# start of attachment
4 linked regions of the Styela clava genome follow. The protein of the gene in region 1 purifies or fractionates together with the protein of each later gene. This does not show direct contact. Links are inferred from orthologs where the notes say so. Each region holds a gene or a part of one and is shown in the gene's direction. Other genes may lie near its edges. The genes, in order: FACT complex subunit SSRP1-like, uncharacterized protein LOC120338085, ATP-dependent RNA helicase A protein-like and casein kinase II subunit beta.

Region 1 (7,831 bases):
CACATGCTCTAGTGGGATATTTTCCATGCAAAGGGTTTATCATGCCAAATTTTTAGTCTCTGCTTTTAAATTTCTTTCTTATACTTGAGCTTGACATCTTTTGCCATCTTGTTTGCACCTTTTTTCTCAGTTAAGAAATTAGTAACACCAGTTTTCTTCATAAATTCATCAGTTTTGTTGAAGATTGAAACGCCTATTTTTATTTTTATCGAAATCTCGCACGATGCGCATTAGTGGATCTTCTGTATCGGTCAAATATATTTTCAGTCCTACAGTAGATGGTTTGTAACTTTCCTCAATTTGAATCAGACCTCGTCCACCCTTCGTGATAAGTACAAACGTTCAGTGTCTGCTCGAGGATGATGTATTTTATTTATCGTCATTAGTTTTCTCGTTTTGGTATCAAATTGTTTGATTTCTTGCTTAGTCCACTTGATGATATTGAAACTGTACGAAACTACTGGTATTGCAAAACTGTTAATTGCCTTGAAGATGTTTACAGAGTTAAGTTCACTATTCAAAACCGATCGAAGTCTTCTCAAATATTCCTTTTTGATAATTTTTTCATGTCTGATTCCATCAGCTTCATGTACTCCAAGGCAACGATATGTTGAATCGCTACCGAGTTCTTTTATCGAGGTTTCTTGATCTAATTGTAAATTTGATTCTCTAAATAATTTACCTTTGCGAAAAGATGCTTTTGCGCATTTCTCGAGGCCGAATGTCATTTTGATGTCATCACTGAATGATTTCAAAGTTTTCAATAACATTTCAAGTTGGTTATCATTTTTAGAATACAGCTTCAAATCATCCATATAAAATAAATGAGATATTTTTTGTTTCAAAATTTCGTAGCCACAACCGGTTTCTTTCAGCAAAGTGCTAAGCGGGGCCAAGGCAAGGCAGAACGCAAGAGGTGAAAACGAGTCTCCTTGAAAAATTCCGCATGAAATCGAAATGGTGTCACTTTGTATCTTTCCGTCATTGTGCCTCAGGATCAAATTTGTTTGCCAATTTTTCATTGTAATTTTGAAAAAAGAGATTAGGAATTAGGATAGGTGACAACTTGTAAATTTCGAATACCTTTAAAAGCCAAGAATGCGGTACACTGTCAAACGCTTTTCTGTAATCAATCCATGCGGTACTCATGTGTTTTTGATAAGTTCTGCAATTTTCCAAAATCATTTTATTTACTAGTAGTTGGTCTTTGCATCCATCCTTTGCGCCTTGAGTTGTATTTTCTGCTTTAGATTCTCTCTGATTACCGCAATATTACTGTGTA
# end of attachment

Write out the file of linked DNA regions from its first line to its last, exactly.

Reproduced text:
4 linked regions of the Styela clava genome follow. The protein of the gene in region 1 purifies or fractionates together with the protein of each later gene. This does not show direct contact. Links are inferred from orthologs where the notes say so. Each region holds a gene or a part of one and is shown in the gene's direction. Other genes may lie near its edges. The genes, in order: FACT complex subunit SSRP1-like, uncharacterized protein LOC120338085, ATP-dependent RNA helicase A protein-like and casein kinase II subunit beta.

Region 1 (7,831 bases):
CACATGCTCTAGTGGGATATTTTCCATGCAAAGGGTTTATCATGCCAAATTTTTAGTCTCTGCTTTTAAATTTCTTTCTTATACTTGAGCTTGACATCTTTTGCCATCTTGTTTGCACCTTTTTTCTCAGTTAAGAAATTAGTAACACCAGTTTTCTTCATAAATTCATCAGTTTTGTTGAAGATTGAAACGCCTATTTTTATTTTTATCGAAATCTCGCACGATGCGCATTAGTGGATCTTCTGTATCGGTCAAATATATTTTCAGTCCTACAGTAGATGGTTTGTAACTTTCCTCAATTTGAATCAGACCTCGTCCACCCTTCGTGATAAGTACAAACGTTCAGTGTCTGCTCGAGGATGATGTATTTTATTTATCGTCATTAGTTTTCTCGTTTTGGTATCAAATTGTTTGATTTCTTGCTTAGTCCACTTGATGATATTGAAACTGTACGAAACTACTGGTATTGCAAAACTGTTAATTGCCTTGAAGATGTTTACAGAGTTAAGTTCACTATTCAAAACCGATCGAAGTCTTCTCAAATATTCCTTTTTGATAATTTTTTCATGTCTGATTCCATCAGCTTCATGTACTCCAAGGCAACGATATGTTGAATCGCTACCGAGTTCTTTTATCGAGGTTTCTTGATCTAATTGTAAATTTGATTCTCTAAATAATTTACCTTTGCGAAAAGATGCTTTTGCGCATTTCTCGAGGCCGAATGTCATTTTGATGTCATCACTGAATGATTTCAAAGTTTTCAATAACATTTCAAGTTGGTTATCATTTTTAGAATACAGCTTCAAATCATCCATATAAAATAAATGAGATATTTTTTGTTTCAAAATTTCGTAGCCACAACCGGTTTCTTTCAGCAAAGTGCTAAGCGGGGCCAAGGCAAGGCAGAACGCAAGAGGTGAAAACGAGTCTCCTTGAAAAATTCCGCATGAAATCGAAATGGTGTCACTTTGTATCTTTCCGTCATTGTGCCTCAGGATCAAATTTGTTTGCCAATTTTTCATTGTAATTTTGAAAAAAGAGATTAGGAATTAGGATAGGTGACAACTTGTAAATTTCGAATACCTTTAAAAGCCAAGAATGCGGTACACTGTCAAACGCTTTTCTGTAATCAATCCATGCGGTACTCATGTGTTTTTGATAAGTTCTGCAATTTTCCAAAATCATTTTATTTACTAGTAGTTGGTCTTTGCATCCATCCTTTGCGCCTTGAGTTGTATTTTCTGCTTTAGATTCTCTCTGATTACCGCAATATTACTGTGTA